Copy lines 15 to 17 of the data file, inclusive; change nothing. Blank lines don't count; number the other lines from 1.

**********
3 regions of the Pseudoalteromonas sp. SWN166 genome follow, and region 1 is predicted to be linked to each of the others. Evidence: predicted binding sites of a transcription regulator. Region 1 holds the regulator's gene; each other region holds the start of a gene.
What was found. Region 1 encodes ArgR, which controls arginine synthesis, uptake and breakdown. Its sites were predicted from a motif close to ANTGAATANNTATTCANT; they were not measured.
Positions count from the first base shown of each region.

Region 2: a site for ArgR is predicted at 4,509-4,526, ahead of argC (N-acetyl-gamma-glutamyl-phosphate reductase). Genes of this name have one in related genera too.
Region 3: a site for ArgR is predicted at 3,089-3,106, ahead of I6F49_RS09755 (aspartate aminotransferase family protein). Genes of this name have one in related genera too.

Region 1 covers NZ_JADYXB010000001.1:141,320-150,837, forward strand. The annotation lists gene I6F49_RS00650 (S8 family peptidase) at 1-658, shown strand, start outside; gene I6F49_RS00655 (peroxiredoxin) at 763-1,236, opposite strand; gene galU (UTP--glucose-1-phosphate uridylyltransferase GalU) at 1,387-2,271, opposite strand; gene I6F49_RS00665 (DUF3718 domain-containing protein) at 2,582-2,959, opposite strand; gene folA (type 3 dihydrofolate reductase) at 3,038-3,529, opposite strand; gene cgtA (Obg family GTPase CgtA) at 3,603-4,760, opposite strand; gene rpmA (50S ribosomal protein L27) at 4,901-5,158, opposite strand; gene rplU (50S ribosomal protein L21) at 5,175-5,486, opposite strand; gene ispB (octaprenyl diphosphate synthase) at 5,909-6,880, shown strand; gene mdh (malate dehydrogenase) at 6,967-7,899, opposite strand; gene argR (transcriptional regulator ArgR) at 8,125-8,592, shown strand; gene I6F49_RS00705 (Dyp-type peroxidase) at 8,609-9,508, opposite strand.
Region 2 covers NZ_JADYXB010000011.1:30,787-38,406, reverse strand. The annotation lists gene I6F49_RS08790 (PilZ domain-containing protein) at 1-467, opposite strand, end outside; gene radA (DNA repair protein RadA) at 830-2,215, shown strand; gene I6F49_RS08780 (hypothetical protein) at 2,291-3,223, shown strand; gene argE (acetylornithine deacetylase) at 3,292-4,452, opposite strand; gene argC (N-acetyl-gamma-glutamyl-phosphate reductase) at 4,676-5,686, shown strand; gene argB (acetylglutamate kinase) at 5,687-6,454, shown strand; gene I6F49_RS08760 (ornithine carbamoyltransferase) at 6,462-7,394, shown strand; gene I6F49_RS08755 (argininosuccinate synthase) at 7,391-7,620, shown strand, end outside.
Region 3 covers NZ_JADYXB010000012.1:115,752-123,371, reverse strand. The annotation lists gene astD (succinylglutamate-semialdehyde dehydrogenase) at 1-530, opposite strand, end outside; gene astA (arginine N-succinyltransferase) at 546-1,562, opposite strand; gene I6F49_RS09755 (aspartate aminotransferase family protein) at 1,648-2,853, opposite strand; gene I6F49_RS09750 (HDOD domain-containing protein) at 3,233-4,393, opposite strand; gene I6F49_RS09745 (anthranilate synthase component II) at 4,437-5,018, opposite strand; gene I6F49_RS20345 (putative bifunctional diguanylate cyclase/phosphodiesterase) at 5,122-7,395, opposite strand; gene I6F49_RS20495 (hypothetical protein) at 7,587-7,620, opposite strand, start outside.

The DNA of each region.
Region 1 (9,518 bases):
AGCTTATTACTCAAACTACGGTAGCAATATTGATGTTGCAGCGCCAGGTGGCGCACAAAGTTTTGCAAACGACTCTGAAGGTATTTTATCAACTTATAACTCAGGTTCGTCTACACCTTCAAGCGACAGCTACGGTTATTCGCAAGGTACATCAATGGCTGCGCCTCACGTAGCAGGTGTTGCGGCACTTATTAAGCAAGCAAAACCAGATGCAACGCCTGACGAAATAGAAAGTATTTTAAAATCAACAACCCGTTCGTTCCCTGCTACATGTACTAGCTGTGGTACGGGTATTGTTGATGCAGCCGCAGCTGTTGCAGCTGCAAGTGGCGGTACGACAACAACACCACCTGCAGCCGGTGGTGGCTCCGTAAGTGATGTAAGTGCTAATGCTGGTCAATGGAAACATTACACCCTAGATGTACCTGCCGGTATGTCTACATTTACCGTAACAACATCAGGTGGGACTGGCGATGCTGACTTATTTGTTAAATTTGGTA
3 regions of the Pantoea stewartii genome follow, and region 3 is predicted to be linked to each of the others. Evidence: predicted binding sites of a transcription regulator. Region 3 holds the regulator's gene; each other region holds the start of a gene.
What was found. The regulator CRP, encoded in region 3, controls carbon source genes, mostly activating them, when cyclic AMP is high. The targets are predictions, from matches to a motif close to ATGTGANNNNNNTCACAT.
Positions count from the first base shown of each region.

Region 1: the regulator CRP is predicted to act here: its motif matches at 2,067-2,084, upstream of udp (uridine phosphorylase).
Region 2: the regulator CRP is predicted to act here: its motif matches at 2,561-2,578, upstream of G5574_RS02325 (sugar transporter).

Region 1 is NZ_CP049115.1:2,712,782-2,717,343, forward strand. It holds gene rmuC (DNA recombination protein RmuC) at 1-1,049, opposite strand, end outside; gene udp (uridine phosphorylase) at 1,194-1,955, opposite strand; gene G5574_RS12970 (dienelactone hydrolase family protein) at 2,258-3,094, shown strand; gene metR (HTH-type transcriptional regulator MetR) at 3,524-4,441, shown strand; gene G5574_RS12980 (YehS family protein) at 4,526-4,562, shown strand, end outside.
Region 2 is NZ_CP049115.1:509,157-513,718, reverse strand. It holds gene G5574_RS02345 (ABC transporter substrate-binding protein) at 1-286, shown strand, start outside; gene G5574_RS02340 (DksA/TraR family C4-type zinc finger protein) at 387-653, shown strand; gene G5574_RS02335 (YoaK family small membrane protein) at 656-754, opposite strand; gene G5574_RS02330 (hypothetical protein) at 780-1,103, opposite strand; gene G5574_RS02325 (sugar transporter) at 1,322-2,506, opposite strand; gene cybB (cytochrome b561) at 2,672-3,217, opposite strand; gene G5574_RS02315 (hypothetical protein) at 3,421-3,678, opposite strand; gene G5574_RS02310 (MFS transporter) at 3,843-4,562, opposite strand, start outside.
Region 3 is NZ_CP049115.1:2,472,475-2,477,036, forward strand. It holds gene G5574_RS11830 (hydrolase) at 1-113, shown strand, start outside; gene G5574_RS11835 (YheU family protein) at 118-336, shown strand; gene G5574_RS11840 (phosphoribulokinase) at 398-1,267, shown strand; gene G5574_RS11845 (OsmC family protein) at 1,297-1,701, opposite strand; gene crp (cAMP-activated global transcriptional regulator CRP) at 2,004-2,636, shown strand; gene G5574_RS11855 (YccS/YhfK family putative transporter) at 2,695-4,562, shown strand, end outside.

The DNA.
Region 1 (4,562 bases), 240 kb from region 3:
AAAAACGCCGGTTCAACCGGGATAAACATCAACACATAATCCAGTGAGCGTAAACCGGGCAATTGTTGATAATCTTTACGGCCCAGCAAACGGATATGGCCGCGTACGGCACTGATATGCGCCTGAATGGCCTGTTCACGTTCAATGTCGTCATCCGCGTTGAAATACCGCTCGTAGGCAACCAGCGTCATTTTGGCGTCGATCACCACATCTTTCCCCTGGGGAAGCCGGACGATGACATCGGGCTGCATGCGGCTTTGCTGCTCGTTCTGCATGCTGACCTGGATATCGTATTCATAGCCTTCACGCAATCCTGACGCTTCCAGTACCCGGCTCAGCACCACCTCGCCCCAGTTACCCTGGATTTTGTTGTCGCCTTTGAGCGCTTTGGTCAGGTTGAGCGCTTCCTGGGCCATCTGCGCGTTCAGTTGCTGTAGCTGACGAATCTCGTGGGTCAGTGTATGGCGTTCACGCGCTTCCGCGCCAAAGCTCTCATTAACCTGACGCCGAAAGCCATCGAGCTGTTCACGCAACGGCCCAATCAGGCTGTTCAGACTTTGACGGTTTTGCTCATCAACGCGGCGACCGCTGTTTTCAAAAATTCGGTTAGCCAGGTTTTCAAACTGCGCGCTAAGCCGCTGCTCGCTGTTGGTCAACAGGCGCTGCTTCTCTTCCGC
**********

Region 1: the regulator CRP is predicted to act here: its motif matches at 2,067-2,084, upstream of udp (uridine phosphorylase).
Region 2: the regulator CRP is predicted to act here: its motif matches at 2,561-2,578, upstream of G5574_RS02325 (sugar transporter).

Region 1 is NZ_CP049115.1:2,712,782-2,717,343, forward strand. It holds gene rmuC (DNA recombination protein RmuC) at 1-1,049, opposite strand, end outside; gene udp (uridine phosphorylase) at 1,194-1,955, opposite strand; gene G5574_RS12970 (dienelactone hydrolase family protein) at 2,258-3,094, shown strand; gene metR (HTH-type transcriptional regulator MetR) at 3,524-4,441, shown strand; gene G5574_RS12980 (YehS family protein) at 4,526-4,562, shown strand, end outside.